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‘Work-outs’ can change horse buddies

By RAY ARISS - Horsetrader columnist - April 19th, 2012 - Q&A Hey Ray!

HEY RAY: Tucker is a 7-year-old Quarter Horse gelding. I’ve spent many years since childhood on the back of a horse, and I am still stumped on a barn-sour/herd-bound horse. I’ve worked through most of the issues on Tucker, but he’s gotten attached at the hip to his barnmate, Dono. Tucker goes from a quiet, sensible easy-goer into an 8-second rodeo bronco. I’m now in my mid-70’s and need this lousy behavior of his to disappear.
Roger Sherman, Big Bear

HEY ROGER: Obviously Tucker must feel that Dono is a real special guy. I think the best way to approach this situation is to let your horse Tucker feel that his buddy is not all that and maybe not even worth all the trouble. This is what I propose:

1. Make a date to get this other horse and his rider to meet for a ride at a controlled environment, like an arena.

2. Ride side-by-side with your buddy all the way around the arena just to make sure the negative behavior is related to his buddy and nothing else.

3. Have your friend and his horse work up and down the short side of the arena doing roll backs or something while you and Tucker stand close by.
If your horse begins to act up because his buddy is running up and down the fence line while you’re standing there, simply ask your friend to stop at the corner. Then, begin to move your horse — it doesn’t matter where, as long as he just keeps moving. I prefer the canter or lope at a pretty good pace. Don’t guide him; just move him wherever he wants. If you try to tell him where to go, he might resist and fight and become that bronc nobody wants.

Do that until he shows signs of wanting to stop, and then let him. When Tucker stands, Dono should move up-and-down the fence. If Tucker acts up or moves, Dono should stop and Tucker should lope as before.

When your horse recognizes this pattern, he will begin to ignore his friend. Now it’s time to take this game to the next level.

Simply begin to venture at a walk to the other end of the arena without your friends. At this point, your friend and his horse are welcome to stand quietly at one of the corners of the arena. There is a good chance that, as you begin to walk away, your horse Tucker may begin to throw his tantrum. If he doesn’t, simply make it to the corner on the opposite end of the arena and have him stand and rest as you praise him.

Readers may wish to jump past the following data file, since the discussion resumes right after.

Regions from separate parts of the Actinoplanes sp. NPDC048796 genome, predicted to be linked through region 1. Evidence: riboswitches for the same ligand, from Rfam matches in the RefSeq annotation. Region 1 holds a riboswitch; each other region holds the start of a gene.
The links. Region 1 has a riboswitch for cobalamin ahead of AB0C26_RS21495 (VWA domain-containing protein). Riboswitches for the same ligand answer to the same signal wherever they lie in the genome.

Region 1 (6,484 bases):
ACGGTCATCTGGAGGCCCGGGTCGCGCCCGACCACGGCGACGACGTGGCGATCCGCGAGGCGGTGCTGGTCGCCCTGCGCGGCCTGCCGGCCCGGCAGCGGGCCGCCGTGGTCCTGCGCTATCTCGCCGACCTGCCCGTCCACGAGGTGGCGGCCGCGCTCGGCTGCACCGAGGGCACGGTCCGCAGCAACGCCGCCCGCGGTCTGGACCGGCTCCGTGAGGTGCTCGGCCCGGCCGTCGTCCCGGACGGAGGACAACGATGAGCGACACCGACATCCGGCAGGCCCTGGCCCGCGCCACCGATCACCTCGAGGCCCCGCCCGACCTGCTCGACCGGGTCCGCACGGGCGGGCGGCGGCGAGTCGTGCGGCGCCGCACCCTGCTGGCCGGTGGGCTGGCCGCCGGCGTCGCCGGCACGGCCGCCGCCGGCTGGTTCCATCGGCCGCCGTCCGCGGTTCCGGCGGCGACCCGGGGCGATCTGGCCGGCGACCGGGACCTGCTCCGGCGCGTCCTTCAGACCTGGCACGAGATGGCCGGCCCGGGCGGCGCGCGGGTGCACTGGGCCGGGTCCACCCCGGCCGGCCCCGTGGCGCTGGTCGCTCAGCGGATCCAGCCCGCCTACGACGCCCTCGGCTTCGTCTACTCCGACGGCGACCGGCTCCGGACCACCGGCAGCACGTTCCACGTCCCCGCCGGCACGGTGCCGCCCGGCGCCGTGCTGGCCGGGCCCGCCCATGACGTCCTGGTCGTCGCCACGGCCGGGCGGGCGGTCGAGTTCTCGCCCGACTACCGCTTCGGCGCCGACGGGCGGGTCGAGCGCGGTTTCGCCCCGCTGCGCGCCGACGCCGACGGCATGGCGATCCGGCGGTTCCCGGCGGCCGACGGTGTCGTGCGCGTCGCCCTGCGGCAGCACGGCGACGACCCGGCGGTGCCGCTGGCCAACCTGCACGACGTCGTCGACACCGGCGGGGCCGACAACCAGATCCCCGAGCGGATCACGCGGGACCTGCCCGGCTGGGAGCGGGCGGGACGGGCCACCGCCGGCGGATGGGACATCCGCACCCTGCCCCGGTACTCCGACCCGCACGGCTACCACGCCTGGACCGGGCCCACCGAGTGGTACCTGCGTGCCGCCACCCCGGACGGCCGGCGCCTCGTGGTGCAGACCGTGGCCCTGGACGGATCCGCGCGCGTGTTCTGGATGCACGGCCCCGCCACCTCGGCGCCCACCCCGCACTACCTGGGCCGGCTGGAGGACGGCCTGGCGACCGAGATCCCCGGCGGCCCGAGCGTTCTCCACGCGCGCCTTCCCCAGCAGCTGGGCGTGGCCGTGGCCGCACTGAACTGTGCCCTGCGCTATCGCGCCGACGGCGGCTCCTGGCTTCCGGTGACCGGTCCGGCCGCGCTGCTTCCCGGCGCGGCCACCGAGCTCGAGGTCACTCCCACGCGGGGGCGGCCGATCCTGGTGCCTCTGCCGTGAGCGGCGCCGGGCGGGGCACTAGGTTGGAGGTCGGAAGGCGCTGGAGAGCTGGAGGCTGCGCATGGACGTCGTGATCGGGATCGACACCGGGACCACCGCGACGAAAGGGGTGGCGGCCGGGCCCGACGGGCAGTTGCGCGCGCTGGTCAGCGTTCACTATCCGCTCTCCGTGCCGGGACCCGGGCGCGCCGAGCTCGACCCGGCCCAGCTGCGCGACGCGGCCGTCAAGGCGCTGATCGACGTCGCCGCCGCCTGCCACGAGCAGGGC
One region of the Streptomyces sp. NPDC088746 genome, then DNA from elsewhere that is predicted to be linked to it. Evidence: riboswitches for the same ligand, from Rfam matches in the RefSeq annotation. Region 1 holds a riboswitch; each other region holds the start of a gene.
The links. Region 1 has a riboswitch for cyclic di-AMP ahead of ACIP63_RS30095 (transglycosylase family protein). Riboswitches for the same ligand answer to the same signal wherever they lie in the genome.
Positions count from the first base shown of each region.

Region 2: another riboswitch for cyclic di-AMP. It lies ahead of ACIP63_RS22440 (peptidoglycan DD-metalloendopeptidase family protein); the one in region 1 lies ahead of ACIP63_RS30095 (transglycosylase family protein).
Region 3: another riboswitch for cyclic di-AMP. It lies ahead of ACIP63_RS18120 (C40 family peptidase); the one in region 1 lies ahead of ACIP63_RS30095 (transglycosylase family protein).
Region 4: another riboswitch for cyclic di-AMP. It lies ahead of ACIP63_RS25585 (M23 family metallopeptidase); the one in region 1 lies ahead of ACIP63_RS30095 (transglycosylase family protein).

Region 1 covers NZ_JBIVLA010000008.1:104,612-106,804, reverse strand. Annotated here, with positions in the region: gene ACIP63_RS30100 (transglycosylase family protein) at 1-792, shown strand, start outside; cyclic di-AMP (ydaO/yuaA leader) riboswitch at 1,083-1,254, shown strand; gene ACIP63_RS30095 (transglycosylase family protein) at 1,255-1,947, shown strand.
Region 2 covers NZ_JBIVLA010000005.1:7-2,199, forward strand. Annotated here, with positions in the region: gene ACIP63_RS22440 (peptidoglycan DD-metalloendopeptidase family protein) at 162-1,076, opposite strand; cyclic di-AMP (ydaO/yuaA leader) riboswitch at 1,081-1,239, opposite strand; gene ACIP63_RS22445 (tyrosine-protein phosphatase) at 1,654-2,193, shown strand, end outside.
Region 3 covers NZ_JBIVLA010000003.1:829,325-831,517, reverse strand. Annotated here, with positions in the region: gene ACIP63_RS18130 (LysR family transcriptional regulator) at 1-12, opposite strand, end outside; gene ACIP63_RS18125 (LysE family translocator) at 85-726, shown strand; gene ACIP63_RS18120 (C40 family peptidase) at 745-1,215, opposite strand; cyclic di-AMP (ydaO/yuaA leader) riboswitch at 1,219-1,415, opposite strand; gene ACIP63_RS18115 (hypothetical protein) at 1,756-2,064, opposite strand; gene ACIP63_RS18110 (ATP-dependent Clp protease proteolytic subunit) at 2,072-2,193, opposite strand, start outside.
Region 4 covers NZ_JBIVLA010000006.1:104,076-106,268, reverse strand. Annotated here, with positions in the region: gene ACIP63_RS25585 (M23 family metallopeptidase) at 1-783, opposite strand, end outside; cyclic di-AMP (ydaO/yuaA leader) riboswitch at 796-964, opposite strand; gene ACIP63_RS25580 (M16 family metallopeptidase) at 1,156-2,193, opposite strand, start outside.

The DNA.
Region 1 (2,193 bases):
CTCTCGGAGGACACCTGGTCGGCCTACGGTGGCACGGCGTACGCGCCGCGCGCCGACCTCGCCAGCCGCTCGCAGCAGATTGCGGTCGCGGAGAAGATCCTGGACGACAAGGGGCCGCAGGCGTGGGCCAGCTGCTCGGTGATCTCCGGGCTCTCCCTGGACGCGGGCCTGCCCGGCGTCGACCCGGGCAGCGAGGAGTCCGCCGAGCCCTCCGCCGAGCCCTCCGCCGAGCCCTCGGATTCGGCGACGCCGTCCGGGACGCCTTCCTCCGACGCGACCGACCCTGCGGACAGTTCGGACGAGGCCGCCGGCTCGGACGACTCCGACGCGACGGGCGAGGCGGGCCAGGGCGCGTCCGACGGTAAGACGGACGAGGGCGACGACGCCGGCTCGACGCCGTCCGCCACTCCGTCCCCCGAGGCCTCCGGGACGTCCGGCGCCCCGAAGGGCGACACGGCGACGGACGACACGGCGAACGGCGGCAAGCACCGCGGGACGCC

I expect you won’t be that lucky. If you are, though, have your friend rollback up-and-down the fence like he did when you were closer to him. If Tucker acts up, try to persuade him to reconsider holding his ground. If he tries to overpower you, allow him to move toward his buddy, but keep him moving at a good pace while your friend stands at the corner as before. Once you feel you can begin to steer and guide him back to the corner on the other side of the arena, this can be done in any gait the horse may prefer. Chances are, Tucker will refuse to leave his buddy from the get-go, in which case he will soon recognize that hanging out with his buddy means that he now has a workout partner at the gym. If Tucker is anything like most of us, it won’t be long before he will cancel his membership and stop calling on his buddy.

The approach that you are taking is one that allows you’re horse to recognize when a choice adds to the quality of his life, and when it doesn’t without taking the right-of-choice away. You don’t have to force him to do anything. A subtle or humble suggestion on your part will be all you need to have him reconsider. It’s almost like a tug-of-war — you give into as you watch the aggressor fall down again and again. You will be surprised how quickly this process will be accepted and the behavior will disappear. It should also be fun because this will be an exercise that happens without resistance and plenty of riding.

Roger, just remember the one thing we don’t want to do is fight with your horse. We want him to want to walk away. He will see that the choice he is making out of being insecure is one we are okay with, but one he will soon regret. Let him know you are willing to race back to his friend and run circles around him, or we can walk away to rest. This approach works well with many horse challenges and exercises in all disciplines because it takes nothing away from the horse. It only enlightens them.

Trusting your instincts and thinking safe will work in your favor,

Horsetrader columnist Ray Ariss, husband to Pippa Ariss and father of six, shares his insight into the relationship of horse-and-human twice each month, in print and on www.horsetrader.com. He lives and trains in “Horsetown USA”, Norco CA, at his bustling StarBrite Riding Academy. Does your “horse-human” relationship leave you with a question for Ray? Just go to www.horsetrader.com and click on the “Hey Ray!” section, then submit it!

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